Slate posted an insightful article Friday looking at the latest move by networks to retain the kind of big, multi-demographic audiences they once took for granted. The short version is that dramas with big, big casts — Heroes,_ Grey’s Anatomy_,_ Lost_, almost every recent HBO series and, yes, even this blogger’s all-time favorite, The Wire, get mentions_ _— are a triple threat of viewer retention:
**Smorgasboard of relatability: **The odds are stacked against even the most cynical of TV critics to not find somebody to like. Even if, like me, you stopped caring about Lost’s Jack/Kate/Sawyer triangular affair 10 episodes ago, you’ve got at least two more noble/tragic heroes, couples like Jin and Sun or Claire and Charlie to empathize with/root for, and lots of peripheral conflicts.
**Logistical safety net: **If Masi Oka suddenly feels like his salary needs a 300% upgrade (not that he seems like that type, just as a what-if) and NBC disagreed, Heroes wouldn’t necessarily be ruined. Writers have lots of other characters and plotlines to both shift the weight onto and use to explain the disappearance of said ornery instigator.
**Corpses give good water cooler: **Need a sure-fire way to get TV guide, Entertainment Weekly and TV-savvy blogs all atwitter about your series? Off a character nobody expects to go, or maybe perform some Darwinian cast adjustment by showing less-liked figures out with a somber burial scene.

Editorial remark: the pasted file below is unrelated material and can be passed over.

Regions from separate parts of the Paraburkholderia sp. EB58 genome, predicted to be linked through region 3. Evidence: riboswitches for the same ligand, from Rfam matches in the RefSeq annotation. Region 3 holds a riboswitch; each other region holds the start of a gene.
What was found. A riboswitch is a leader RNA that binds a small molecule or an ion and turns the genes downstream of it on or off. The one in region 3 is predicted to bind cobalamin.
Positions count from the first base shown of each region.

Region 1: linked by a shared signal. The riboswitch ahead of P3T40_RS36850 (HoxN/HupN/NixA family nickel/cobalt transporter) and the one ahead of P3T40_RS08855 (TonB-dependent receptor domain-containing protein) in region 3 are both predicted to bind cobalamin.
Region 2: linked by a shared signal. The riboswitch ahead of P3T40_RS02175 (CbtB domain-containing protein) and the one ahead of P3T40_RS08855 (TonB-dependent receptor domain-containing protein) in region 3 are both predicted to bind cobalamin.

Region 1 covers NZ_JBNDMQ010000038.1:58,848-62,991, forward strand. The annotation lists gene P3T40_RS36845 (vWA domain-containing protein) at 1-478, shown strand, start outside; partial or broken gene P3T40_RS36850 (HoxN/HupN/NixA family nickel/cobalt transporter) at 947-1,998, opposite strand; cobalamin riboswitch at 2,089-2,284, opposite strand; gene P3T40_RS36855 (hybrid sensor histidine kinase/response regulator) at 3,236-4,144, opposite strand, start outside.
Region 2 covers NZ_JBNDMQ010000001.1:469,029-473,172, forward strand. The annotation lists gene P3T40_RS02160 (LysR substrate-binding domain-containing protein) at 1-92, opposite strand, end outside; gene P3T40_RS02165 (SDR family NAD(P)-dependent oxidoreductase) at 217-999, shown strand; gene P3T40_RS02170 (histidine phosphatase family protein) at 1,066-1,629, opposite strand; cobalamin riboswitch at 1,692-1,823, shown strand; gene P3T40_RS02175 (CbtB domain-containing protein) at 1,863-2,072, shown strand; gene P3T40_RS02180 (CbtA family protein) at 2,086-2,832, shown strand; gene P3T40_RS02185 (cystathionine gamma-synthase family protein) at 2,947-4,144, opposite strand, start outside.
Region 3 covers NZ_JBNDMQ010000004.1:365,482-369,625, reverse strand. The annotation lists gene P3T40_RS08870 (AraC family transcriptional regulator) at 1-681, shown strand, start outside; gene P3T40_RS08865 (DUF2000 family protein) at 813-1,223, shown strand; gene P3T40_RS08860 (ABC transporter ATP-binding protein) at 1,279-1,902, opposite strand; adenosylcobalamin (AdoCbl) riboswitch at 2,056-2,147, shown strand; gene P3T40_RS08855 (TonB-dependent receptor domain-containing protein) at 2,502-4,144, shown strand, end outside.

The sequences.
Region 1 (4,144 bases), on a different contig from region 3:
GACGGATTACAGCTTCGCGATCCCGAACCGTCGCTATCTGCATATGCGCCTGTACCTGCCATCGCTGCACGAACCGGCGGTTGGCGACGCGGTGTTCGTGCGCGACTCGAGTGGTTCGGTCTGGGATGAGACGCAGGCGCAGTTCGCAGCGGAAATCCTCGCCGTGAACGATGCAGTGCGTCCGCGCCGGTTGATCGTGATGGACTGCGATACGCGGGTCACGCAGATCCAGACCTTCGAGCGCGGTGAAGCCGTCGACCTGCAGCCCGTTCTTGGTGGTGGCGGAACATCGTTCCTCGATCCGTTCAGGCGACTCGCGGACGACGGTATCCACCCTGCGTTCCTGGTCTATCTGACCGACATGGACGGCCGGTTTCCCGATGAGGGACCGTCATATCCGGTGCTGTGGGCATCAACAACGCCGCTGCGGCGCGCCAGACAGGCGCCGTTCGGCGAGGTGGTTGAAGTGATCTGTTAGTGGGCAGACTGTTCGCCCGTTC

But, as Slate points out, only a few shows are agile enough to make shows with big casts feel like big drama instead of thinned-out soap operas.
Nearly all of the women I live and work with have expressed dismay at how Grey’s got a little too “shocking development” for its own good. If you constantly toy with and reinvent every single character with unexpected negative traits, who does that leave to empathize with or, well, like?
How The Wire pulls this off is its own post, but I’ll say quickly that while the series benefits as a whole from long character development arcs, each episode can stand as a self-sustained entity against a clearly-drawn Baltimore backdrop.
Watching Lost, however, has occasionally felt like trying to find a file piled somewhere in the corner of a mountainous desk. I find myself forgetting entire aspects of characters that haven’t been brought to the fore in a while, or else questioning why characters are acting so strangely (“Wait, why is Hurley suddenly fine with The Numbers, but used to be crazy-scared of ‘the curse’ before?”). Trying to reconcile those kinds of thoughts in my head while the show plays, of course, somewhat lessens the sheer sense of fun I found early in the series.